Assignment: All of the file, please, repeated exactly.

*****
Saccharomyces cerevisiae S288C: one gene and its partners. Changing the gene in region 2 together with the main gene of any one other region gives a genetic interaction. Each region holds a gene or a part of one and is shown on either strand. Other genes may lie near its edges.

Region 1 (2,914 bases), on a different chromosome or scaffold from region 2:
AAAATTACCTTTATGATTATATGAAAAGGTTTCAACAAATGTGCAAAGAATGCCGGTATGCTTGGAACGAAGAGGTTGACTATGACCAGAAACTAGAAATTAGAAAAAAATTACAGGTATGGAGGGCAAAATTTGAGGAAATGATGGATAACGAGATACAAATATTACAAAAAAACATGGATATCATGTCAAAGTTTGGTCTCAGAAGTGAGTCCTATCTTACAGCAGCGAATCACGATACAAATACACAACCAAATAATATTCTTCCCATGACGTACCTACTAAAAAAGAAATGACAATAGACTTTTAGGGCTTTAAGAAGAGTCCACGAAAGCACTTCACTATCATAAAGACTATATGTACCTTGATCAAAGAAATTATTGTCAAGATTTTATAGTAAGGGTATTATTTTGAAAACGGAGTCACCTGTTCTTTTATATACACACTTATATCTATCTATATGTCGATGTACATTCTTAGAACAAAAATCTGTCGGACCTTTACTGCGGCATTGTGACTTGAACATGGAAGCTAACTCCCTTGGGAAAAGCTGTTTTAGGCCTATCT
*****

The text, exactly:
Saccharomyces cerevisiae S288C: one gene and its partners. Changing the gene in region 2 together with the main gene of any one other region gives a genetic interaction. Each region holds a gene or a part of one and is shown on either strand. Other genes may lie near its edges.

Region 1 (2,914 bases), on a different chromosome or scaffold from region 2:
AAAATTACCTTTATGATTATATGAAAAGGTTTCAACAAATGTGCAAAGAATGCCGGTATGCTTGGAACGAAGAGGTTGACTATGACCAGAAACTAGAAATTAGAAAAAAATTACAGGTATGGAGGGCAAAATTTGAGGAAATGATGGATAACGAGATACAAATATTACAAAAAAACATGGATATCATGTCAAAGTTTGGTCTCAGAAGTGAGTCCTATCTTACAGCAGCGAATCACGATACAAATACACAACCAAATAATATTCTTCCCATGACGTACCTACTAAAAAAGAAATGACAATAGACTTTTAGGGCTTTAAGAAGAGTCCACGAAAGCACTTCACTATCATAAAGACTATATGTACCTTGATCAAAGAAATTATTGTCAAGATTTTATAGTAAGGGTATTATTTTGAAAACGGAGTCACCTGTTCTTTTATATACACACTTATATCTATCTATATGTCGATGTACATTCTTAGAACAAAAATCTGTCGGACCTTTACTGCGGCATTGTGACTTGAACATGGAAGCTAACTCCCTTGGGAAAAGCTGTTTTAGGCCTATCT